December 2003

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The annual winter festival blew in overnight like a snowstorm. We knew that La Foire Froide would arrive, but it was still surprising to see a blanket of booths dusting the streets around our port when we woke up that morning.

 

Martine and Otillia, at the café across from our barge, had prepared a special lunch menu, and they knew that it would be a busy day. They opened their doors at 4:00 am to provide coffee for the vendors arriving early to set up their booths, and they were snowed under by customers for the rest of the day.

Looking out the wheelhouse windows, we realized that we were "boothed" in by the festival that fell on the port during the night. A nearby vendor noticed us and came over to ask if he could fill a container with water. We noticed that another vendor had plugged into our neighbor's electric box while we were talking with him. They were away, so we searched for Franck, the weekend port captain, and turned the problem over to him. His solution was to turn the problem over to the police patrolling the festival. When they arrived, the vendor came over and offered twenty euros for a day's worth of electricity, saying that he needed to have the power for his refrigerators. The police were okay with that idea, and Franck, who was standing behind the vendor, was busy shaking his head up and down. We accepted the money for our friends, the vendor said thank you and invited us to come over later for free andouilette. These are sausages made of chitterlings and served hot, a favorite among the French, but a taste we have not yet acquired.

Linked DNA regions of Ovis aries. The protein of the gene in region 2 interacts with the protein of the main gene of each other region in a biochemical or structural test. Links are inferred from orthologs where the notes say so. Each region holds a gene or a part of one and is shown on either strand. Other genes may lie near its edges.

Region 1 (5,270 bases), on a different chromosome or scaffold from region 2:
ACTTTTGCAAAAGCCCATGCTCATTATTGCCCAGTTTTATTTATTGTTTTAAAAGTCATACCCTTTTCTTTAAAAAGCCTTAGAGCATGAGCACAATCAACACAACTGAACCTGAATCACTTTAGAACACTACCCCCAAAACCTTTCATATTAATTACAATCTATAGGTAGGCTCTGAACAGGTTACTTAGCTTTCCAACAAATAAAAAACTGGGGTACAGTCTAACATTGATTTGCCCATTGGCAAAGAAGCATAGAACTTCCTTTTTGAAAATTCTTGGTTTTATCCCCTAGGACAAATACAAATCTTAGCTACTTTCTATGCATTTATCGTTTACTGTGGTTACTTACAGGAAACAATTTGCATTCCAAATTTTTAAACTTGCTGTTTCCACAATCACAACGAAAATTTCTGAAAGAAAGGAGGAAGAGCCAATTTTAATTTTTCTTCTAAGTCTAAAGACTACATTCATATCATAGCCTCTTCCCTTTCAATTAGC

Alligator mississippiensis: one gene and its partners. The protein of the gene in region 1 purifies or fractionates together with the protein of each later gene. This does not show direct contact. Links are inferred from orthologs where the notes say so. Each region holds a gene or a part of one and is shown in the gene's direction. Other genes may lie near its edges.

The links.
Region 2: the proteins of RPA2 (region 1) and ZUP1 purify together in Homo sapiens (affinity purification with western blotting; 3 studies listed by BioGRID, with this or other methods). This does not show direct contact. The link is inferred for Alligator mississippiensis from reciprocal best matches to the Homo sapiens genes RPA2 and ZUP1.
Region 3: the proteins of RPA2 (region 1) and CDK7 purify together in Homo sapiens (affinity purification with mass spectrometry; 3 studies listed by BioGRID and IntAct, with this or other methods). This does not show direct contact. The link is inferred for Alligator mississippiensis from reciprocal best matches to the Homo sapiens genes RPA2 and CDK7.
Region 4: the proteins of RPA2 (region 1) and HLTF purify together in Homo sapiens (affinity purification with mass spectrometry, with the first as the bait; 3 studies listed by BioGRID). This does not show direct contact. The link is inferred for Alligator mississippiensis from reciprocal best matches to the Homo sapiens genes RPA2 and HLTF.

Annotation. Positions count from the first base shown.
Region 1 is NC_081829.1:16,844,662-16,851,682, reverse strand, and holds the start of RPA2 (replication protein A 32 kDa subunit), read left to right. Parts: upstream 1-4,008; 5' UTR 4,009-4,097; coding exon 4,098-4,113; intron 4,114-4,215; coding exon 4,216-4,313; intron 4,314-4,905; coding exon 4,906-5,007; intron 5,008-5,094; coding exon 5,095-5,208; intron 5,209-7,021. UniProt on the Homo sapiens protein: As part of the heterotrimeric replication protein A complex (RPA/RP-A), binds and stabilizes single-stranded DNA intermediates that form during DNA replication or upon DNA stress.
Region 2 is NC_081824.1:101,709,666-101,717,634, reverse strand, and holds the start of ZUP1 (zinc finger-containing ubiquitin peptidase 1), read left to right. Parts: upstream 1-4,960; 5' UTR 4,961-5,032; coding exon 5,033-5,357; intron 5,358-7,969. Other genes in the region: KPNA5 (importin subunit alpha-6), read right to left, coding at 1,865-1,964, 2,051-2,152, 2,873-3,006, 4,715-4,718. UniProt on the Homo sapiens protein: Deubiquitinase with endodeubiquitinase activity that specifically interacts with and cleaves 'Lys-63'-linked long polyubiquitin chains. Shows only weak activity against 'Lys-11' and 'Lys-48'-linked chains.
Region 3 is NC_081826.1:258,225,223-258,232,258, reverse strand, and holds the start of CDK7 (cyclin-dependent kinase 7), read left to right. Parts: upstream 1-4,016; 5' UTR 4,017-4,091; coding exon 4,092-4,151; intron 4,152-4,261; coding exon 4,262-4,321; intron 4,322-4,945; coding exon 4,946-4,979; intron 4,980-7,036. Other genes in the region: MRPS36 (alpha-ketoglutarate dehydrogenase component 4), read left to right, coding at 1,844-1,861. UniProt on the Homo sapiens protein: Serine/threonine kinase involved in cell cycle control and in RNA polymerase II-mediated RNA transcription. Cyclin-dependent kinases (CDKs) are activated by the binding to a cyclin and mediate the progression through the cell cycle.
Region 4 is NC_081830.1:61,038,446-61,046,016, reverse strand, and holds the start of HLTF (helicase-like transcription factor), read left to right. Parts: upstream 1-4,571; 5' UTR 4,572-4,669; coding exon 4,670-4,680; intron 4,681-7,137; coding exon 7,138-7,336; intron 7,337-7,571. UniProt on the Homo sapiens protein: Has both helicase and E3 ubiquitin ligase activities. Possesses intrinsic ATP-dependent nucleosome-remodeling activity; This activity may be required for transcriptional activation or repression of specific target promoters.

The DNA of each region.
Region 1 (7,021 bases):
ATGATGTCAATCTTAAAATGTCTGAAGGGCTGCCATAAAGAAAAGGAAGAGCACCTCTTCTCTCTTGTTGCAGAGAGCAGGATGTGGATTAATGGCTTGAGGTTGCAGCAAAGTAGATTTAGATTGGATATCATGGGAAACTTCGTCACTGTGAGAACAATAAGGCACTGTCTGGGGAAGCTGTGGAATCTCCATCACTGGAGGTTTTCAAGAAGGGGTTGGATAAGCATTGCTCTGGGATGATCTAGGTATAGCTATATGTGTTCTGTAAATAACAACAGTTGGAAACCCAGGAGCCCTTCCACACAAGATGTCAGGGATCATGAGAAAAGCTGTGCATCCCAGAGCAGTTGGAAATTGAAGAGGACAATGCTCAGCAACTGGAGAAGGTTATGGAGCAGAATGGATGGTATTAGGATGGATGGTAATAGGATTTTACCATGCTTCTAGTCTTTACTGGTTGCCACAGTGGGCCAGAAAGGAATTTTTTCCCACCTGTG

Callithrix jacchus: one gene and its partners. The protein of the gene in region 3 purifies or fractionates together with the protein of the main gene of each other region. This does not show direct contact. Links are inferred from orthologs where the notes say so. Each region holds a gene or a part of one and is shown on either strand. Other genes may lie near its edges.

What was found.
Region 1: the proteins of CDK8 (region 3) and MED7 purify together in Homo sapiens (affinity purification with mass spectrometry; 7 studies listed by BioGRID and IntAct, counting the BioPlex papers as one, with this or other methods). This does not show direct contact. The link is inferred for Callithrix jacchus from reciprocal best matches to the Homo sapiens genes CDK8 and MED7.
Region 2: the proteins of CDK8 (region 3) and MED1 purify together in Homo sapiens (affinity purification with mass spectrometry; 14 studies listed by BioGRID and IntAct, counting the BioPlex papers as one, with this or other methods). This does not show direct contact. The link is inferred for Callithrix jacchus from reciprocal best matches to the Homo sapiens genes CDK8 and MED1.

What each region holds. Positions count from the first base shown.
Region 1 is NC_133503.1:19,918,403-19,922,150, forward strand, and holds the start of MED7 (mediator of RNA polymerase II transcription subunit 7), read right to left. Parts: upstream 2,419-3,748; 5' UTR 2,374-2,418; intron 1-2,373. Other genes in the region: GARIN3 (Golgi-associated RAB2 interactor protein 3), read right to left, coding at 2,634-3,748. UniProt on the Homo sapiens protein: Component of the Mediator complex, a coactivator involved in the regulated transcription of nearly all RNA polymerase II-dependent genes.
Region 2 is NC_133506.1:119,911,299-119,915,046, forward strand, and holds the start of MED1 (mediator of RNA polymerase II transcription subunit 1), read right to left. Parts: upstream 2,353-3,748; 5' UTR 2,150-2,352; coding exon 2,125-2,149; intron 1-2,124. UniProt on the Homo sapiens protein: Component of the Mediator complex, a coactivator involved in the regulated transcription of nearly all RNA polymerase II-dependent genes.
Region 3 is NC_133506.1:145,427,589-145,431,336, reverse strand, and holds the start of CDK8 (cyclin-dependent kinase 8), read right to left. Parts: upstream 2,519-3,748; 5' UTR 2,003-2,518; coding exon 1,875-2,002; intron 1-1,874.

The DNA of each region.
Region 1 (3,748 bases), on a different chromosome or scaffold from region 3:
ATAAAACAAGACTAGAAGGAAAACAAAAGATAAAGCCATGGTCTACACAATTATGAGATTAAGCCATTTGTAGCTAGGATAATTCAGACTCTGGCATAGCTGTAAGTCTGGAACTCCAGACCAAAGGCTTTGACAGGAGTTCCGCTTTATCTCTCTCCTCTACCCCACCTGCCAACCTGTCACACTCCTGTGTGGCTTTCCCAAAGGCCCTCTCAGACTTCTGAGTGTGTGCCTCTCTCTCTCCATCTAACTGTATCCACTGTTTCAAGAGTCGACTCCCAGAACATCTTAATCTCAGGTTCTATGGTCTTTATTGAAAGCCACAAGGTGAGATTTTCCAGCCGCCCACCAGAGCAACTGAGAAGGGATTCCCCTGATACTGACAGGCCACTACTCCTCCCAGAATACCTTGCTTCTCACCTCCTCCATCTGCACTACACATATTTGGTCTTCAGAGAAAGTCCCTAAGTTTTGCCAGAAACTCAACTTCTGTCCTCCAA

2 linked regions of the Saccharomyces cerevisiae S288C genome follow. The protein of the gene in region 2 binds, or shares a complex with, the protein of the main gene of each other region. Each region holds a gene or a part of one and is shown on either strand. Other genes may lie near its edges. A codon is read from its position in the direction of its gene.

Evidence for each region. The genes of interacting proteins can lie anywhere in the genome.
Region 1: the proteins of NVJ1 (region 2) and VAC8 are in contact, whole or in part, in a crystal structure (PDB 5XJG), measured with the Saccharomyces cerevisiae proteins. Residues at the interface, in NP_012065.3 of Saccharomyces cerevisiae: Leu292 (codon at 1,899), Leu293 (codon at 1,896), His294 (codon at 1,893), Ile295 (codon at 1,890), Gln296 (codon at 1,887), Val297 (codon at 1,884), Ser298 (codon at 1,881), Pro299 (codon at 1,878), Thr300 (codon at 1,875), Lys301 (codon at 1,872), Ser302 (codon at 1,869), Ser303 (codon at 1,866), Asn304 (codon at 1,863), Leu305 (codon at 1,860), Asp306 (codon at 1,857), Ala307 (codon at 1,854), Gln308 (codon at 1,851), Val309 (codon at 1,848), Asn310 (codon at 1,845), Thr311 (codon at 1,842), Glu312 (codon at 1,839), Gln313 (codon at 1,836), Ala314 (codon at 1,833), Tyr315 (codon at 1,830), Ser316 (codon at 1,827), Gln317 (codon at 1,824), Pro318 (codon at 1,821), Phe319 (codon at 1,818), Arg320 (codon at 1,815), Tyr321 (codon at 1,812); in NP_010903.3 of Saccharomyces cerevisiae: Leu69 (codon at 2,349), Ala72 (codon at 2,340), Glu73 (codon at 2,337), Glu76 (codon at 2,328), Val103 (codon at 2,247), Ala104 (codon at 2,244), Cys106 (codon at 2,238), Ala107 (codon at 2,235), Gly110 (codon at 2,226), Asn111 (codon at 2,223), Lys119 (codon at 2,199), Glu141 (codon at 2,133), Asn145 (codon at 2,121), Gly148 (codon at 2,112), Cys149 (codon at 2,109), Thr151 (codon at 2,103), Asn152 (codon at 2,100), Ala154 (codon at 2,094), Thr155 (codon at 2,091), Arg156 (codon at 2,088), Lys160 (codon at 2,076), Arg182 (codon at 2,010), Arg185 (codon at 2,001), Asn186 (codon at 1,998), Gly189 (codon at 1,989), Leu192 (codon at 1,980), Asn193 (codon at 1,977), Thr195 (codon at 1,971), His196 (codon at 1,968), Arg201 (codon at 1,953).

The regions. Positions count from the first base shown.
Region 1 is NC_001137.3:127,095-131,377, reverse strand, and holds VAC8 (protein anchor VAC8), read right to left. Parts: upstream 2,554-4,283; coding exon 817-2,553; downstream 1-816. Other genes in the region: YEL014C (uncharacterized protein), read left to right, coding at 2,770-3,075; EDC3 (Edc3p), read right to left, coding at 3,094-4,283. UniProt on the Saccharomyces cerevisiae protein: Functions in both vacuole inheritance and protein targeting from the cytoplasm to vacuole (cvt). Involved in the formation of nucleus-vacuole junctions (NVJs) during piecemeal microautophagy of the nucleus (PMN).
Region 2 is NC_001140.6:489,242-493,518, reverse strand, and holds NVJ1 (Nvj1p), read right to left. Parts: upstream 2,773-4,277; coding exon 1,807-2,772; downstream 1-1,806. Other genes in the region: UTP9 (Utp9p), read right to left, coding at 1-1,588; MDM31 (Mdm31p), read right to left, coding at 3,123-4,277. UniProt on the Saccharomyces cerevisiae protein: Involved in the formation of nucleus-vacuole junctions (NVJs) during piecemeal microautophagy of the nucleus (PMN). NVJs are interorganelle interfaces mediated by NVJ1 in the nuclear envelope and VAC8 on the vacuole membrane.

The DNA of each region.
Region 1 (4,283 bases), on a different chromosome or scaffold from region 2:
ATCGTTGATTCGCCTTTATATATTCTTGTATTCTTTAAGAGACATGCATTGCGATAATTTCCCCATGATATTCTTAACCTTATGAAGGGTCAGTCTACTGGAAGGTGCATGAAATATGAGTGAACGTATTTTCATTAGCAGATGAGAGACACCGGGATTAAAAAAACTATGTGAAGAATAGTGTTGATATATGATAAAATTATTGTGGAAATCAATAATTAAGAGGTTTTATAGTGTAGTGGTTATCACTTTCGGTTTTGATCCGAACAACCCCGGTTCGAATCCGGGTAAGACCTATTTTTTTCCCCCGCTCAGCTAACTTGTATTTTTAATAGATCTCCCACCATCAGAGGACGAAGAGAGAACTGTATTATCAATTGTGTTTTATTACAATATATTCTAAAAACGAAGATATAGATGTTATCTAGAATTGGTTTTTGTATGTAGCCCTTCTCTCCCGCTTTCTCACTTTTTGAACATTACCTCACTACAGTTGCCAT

At noon, we passed on the andouilette offer and headed over to Café Le Santa Monica for lunch.

 

They were serving Tripes à la mode or Tête de Veau, not yet home cooking to us, but they are to the French, and we went for lunch to support Martine and Otilia, who have become friends over the years since we moored across the street from their café, Le Santa Monica.

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The ordinarily quick trip over to the café was suddenly tricky with all of the booths and the crowds blocking our way. We stepped gently over the birdcages at the back of a stall selling beautiful birds and fish, and we stopped when a group did to watch someone demonstrating one of those fantastic kitchen devices that you see on TV. When we finally made it to the café and opened the door, we were shocked to see how many people were inside. They had put extra tables in every available space, and there were still no empty seats.

 

The improvised staff consisted of Martine, Otilia, Jacky, their friend who is also our port captain during the week, Martine's friend Gui, Martine's mom, and Martine's teenage daughter. One young girl was working as a waitress; she was probably the only one getting paid.